Blight is a quick and deadly tree disease that can potentially affect almost any tree in the U.S., which makes it a huge problem. Knowing how to combat blight is essential. If you don’t treat this problem as soon as it strikes, it can kill not just one tree but entire tree populations. There are several types of tree blight, but the treatment is generally the same for all these different diseases.
Fire blight causes discoloration, usually on the bark of trees, though it can also affect blossoms and roots. There is no cure for fire blight. Once it affects your trees, your only hope is to completely eliminate the blight by pruning it off the tree. To successfully remove fire blight, you actually have to over-prune. You need to cut 12 to 18 inches above and below the areas of the tree that are visibly affected.
Diplodia and Dothistroma Blight
Almost all species of pine can potentially be infected with diplodia and dothistroma blight. Diplodia blight makes needles of pine trees turn brown. This blight also stunts growth in new shoots, which can ultimately make the tree look malformed. Dothistroma blight kills needles on evergreen trees. Over time, dothistroma blight can kill a tree if it's not treated.
At first signs of either one of these types of blight, the infected tree should be pruned. Cut away all infected areas of the tree, and cut several inches above these areas to prevent the blight from spreading and ensure it has been fully removed. Once all the pruning is complete, use a fungicide to kill the blight and prevent future outbreaks.
Don't let the name of this tree blight mislead you. Hardwood trees of all kinds, not just chestnut trees, can be infected with chestnut blight. This blight is incredibly deadly and capable of killing entire populations of hardwood trees. There is no cure for chestnut blight, so prune diligently when it pops up.
A type of blight specific to elm trees, this fungal infection can be spread by beetles. As a precaution, you can inject your elm trees every two to three years with a protective treatment, which will at least reduce their chance of contracting the disease.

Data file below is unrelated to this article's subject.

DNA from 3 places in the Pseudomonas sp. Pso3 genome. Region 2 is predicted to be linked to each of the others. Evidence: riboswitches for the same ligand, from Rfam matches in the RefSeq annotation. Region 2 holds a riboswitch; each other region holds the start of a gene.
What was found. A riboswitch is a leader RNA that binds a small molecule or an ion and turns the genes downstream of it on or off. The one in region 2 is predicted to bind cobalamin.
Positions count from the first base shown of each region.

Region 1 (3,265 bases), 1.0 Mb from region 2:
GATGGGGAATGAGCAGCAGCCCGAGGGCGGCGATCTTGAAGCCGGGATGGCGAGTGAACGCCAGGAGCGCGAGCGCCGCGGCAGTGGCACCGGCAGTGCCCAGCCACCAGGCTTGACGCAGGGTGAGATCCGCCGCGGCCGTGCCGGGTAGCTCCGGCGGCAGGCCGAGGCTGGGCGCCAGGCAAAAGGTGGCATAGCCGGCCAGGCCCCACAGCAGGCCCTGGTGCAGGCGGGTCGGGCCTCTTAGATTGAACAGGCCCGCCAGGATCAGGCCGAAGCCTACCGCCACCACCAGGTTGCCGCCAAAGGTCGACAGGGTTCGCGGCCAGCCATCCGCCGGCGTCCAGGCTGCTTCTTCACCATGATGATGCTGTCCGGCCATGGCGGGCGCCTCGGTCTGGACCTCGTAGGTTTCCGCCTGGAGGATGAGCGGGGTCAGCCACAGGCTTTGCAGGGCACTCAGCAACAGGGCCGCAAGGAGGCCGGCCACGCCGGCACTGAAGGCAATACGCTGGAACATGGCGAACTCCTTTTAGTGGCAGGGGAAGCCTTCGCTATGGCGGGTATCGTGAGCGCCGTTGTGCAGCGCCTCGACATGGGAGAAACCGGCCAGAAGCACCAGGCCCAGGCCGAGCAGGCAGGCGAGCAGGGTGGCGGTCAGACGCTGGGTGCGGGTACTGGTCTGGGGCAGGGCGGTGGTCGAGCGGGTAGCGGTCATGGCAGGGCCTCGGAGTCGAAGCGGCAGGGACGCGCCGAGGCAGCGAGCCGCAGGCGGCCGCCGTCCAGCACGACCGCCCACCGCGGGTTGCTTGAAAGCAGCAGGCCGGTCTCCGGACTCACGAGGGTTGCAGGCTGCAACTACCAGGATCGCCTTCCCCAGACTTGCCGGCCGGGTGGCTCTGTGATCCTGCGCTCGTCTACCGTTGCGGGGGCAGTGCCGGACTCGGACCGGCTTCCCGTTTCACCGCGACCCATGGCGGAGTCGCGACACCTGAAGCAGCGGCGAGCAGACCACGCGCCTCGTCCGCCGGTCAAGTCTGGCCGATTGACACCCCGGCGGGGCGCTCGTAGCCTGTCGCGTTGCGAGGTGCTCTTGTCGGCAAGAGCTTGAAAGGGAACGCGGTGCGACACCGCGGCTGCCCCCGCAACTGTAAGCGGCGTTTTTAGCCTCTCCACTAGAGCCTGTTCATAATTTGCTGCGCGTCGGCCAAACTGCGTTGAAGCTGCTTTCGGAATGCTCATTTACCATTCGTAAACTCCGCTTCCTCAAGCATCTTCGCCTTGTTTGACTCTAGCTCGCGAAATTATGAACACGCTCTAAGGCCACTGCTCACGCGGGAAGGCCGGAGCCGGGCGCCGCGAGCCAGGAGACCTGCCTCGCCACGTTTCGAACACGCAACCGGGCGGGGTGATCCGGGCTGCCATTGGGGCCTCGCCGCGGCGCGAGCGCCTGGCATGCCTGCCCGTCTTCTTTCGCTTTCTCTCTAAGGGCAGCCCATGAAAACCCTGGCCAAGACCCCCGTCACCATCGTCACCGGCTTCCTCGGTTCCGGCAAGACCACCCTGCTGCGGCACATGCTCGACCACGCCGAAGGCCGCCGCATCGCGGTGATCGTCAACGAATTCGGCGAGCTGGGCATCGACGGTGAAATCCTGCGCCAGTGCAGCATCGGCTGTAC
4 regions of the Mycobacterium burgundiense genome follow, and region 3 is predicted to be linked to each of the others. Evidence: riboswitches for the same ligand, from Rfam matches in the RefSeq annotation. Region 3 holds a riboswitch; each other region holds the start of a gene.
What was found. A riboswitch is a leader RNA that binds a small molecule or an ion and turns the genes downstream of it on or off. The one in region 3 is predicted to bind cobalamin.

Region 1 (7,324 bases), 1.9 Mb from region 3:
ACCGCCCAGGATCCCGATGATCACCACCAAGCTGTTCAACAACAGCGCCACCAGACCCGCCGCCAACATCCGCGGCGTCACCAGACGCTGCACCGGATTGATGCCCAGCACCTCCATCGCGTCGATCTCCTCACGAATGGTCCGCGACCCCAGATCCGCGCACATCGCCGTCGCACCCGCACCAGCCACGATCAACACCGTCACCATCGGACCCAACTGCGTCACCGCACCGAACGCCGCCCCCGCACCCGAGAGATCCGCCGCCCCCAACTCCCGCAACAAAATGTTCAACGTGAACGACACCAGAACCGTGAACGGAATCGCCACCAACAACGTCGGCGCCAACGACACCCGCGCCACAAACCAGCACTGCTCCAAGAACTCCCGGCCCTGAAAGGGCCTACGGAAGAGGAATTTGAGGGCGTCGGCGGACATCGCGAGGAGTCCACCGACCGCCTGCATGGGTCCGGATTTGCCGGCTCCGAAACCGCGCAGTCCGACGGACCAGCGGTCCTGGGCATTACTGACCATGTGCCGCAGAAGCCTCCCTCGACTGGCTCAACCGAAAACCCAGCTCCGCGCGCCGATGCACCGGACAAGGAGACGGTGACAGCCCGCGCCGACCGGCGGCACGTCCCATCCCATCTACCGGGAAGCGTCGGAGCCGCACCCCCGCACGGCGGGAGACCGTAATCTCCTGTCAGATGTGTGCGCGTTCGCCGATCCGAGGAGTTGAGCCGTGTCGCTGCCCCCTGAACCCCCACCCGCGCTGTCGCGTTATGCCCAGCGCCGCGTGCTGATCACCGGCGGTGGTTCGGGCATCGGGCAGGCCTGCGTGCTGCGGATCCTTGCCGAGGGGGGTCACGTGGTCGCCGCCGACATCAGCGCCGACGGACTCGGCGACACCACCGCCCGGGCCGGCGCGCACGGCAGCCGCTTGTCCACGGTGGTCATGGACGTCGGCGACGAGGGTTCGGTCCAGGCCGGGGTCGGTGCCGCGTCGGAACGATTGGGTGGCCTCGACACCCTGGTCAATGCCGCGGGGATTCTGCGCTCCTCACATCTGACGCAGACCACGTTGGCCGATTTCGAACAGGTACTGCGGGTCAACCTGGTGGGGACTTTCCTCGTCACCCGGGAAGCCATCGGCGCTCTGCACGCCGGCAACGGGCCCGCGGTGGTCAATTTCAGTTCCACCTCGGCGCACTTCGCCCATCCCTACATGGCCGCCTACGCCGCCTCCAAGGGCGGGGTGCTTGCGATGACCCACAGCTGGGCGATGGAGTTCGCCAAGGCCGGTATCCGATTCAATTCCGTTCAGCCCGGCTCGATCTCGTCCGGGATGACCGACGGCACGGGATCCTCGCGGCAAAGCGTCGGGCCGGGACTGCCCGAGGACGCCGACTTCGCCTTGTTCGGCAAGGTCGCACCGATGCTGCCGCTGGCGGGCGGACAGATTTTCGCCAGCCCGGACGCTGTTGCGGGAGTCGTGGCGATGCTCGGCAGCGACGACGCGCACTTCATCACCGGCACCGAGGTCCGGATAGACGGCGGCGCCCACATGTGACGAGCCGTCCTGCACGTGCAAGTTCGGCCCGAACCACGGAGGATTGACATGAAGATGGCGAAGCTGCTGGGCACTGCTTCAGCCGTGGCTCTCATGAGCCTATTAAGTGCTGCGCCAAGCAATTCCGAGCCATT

One of the most pernicious and dangerous kinds of blight, this wilt affects many kinds of plants, from hemp to vegetables to maple trees. The tricky part to addressing Verticillium wilt is that it lives in the soil, so pruning dead branches stems with browning leaves might not be enough. In extreme cases, you might have to remove your tree, though you can try fumigating your soil with chloropicrin first.
General Tips for Treating Blight
When pruning away potentially infected branches and other parts of trees, dip your pruning shears in bleach before you make each cut. This will help prevent the blight from spreading to healthy parts of the tree. Once all the infected areas of the tree are cut away, treat the tree with fungicide to prevent the blight from spreading and infecting new parts of the tree. This method is effective for all types of tree blight.
There are many other types of tree diseases and problematic bacteria that can potentially kill trees, stunt their growth, or ruin their foliage. If your initial treatment does not work, you may have a different type of tree disease that isn’t blight at all. When in doubt, call in a professional gardener or tree specialist to find out how to stop your tree disease.
Combat Blight on Your Trees
As soon as you think you have a blight problem, start combating it. If you don’t act quickly and decisively to treat blight, it’s not just your trees that can potentially be affected. Blight can spread to every tree in your neighborhood, changing the landscape for generations. This is a dangerous problem, but you can fight it with pruning, fungicide, and a little bit of time and care.